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Freedom Rock 

Old Man Johnson wants you to rip and burn their tunes—for free!

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Old Man Johnson is crazy. The four-headed bastard is passing out music for free.


Hello—this is 2003. While the Recording Industry Association of American, desperate to maintain its grip on the music business, goes hunting for illegal downloaders, OldManJohnson.com is encouraging fans to download and burn copies of eight new songs (known collectively as Unreleased Super Hits) without so much as demanding an e-mail address by which to spam them with show dates/minor accomplishments. They just want the music out there, to be enjoyed by whomever. They must be insane.


At any rate, it’s better than sitting on the songs while singer-guitarist—and sergeant in the U.S. Army Reserves—Jordan Olsen is stationed at Fort Carson in Colorado Springs, rockin’ on active duty.


“We were in the pre-production phase of a new record when I was activated,” Olsen explains. “I thought it’d be a shame if those songs weren’t released. Also, I wanted to create a way to keep people interested in OMJ while we were gone.” That, he says, and Old Man Johnson’s (not a dick joke; they’re named for Olsen’s former boss) sound tends to mutate on impulse.


When Olsen and bassist Danny “Wood” Carver formed OMJ in the fall of 1999, it was “a hippie alt-country rock thing,” mining twang and Tenacious D tendencies and indulging a proclivity for waxing personal, upbeat and quirky (à la Weezer and Barenaked Ladies).


But, Olsen says, “we got bored and our rock tendencies got the best of us.” The scope then expanded, along with the band; drummer Mike Lomax enlisted and brought big drums sound, guitarist Wim Becker packed a loud guitar. Hence, OMJ became a “rock” band, albeit with tendencies to stray from recipe.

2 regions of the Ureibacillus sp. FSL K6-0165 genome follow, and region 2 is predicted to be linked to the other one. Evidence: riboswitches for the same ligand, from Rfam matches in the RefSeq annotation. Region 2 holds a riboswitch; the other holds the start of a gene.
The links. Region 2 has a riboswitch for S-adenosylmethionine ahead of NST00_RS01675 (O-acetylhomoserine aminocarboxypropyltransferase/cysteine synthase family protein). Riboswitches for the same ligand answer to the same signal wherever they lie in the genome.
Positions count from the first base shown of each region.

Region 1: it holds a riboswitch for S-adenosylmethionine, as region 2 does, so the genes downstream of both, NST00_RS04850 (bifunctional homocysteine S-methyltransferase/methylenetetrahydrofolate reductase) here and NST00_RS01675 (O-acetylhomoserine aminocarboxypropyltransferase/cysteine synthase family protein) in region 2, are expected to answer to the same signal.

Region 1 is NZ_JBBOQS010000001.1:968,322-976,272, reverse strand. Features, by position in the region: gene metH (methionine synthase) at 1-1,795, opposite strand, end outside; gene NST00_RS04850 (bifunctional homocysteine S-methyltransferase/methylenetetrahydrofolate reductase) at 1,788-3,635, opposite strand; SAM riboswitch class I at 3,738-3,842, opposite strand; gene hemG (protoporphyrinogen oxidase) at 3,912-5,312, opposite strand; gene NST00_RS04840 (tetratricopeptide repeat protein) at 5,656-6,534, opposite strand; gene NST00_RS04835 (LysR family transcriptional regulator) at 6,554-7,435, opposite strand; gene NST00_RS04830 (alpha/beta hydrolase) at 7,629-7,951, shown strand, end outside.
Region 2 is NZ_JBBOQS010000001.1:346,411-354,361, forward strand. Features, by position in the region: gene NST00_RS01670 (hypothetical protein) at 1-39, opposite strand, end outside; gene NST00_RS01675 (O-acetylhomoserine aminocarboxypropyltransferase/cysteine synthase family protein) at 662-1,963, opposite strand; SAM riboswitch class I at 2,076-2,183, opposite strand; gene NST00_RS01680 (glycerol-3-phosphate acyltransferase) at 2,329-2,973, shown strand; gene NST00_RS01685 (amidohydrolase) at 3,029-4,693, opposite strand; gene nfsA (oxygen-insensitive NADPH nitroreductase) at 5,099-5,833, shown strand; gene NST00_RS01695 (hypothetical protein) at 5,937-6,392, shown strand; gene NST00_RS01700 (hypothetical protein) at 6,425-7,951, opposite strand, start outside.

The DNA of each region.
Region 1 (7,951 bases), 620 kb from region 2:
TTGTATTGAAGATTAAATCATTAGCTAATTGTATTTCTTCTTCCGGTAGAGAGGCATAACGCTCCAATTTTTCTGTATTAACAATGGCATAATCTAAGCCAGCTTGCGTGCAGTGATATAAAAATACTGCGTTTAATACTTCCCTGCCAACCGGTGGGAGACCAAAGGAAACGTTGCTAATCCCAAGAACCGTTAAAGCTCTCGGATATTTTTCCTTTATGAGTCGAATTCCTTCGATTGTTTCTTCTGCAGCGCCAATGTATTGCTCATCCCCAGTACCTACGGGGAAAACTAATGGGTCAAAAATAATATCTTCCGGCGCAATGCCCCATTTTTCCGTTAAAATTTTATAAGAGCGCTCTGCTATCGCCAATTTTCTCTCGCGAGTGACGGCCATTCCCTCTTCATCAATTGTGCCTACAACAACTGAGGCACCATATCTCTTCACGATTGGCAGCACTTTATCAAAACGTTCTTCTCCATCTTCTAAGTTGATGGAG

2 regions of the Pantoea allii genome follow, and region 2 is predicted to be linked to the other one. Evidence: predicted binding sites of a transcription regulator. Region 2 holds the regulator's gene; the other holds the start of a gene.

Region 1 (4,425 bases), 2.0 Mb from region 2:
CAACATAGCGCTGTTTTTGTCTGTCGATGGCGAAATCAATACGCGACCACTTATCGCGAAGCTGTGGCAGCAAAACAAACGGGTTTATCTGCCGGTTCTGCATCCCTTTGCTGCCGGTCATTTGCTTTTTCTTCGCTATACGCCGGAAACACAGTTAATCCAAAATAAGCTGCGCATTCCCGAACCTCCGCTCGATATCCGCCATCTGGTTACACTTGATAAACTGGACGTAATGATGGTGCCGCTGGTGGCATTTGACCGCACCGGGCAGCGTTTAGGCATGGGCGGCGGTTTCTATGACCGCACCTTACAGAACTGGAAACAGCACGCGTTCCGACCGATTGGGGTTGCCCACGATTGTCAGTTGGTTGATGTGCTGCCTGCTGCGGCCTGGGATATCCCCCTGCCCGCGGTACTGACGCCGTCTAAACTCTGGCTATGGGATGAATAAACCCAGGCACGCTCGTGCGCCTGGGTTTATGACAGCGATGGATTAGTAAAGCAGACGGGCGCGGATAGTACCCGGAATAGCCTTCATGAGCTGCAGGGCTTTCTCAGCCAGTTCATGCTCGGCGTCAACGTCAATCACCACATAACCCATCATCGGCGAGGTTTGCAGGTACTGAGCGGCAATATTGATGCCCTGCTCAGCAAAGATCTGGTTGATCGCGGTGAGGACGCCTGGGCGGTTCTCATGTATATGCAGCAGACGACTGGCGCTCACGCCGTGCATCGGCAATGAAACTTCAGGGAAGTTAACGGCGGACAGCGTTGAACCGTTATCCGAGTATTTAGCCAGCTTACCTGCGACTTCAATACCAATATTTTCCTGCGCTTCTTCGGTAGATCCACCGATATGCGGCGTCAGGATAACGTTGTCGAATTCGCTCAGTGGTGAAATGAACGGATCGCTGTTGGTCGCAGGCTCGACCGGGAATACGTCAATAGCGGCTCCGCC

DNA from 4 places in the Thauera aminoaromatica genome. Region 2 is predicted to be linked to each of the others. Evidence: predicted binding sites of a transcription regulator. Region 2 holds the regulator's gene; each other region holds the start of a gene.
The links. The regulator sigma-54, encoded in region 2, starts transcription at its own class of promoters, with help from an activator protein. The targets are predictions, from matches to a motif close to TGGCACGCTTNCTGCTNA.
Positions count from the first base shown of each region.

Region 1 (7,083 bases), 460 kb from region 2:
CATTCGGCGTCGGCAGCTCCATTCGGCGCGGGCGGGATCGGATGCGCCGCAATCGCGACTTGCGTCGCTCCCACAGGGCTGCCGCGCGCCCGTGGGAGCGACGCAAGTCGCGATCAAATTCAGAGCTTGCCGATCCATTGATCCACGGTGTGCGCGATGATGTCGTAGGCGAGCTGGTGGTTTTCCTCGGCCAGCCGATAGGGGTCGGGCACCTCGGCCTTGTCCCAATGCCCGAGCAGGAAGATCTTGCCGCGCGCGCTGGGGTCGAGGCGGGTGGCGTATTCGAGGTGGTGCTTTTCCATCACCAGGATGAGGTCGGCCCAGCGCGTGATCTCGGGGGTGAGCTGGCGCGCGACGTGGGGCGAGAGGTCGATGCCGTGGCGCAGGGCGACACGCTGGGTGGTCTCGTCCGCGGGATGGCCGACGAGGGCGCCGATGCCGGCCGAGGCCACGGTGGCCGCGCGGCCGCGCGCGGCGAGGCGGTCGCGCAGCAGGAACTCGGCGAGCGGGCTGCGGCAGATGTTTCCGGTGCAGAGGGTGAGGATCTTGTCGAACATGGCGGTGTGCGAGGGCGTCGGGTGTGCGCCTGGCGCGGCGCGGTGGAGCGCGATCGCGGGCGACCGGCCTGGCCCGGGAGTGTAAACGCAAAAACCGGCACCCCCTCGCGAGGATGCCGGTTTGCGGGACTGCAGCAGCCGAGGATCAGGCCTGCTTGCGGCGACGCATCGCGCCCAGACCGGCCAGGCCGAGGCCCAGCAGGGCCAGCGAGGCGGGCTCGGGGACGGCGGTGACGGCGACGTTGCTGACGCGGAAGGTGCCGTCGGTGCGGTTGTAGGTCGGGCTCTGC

Unreleased Super Hits, then, is a snapshot of OMJ’s existence that Olsen and his bandmates don’t want to yellow and crack from neglect. And sensing another boredom-induced transmutation upon Olsen’s return, OMJ released them as a stopgap forget-’em-not. They’re free, says Olsen, because OMJ doesn’t want to charge people “only to burn the disc themselves. Plus, I’m not Web-savvy enough to know how to charge people.”


But free stuff that is any good usually involves a catch: in exchange, you pony up a phone number/e-mail address/two short hours of your time/firstborn child. That said, let’s address the quality of Old Man Johnson’s amazing free offer.


Unreleased Super Hits is mostly good stuff. “Chinese Star” is one of the best weezer geek-rock tributes ever attempted, all irony and cheekiness in the surge-and-relax guitars. The best songs (“Bathtub,” the sardonic anthem “Tan Lines and Taping”) are wholly weezer-esque, but not so much it’s a liability. And a few tunes hint at jazz, blues and funk influence (the standout being “Evil vs. Semi-Evil,” a cool, loungy instro meant as a score to an animated, good-’n’-evil clash); possible foreshadowing of OMJ to come.


There are a couple of dogs, though. “All By Myself” is an excruciating, too-long, too-dumb attempt at depth. And “Called to Serve” is a kinda cool, completely creepy retread of a Latter-day Saints hymn OMJ had earmarked for the soundtrack to the Mo-Cinema cheese-flick sweeps entry, The R.M. In a batch of humor-laden rockers, they just don’t work. But what’s that, two turds in the bunch? Still a pretty sweet deal.


Olsen posted Unreleased Super Hits this month and says only those on OMJ’s mailing list have heard it. It’s up to them to implant them in the music-consuming public; Old Man Johnson will see whether they were crazy or savvy when Olsen returns in August or September. But one presumes the only outcome of any importance is that Olsen returns and Old Man Johnson get back to making music.


“Being away from music and a regular life has shown me how much it all means to me,” Olsen says. “I’m more ready to make this my career than ever before.”

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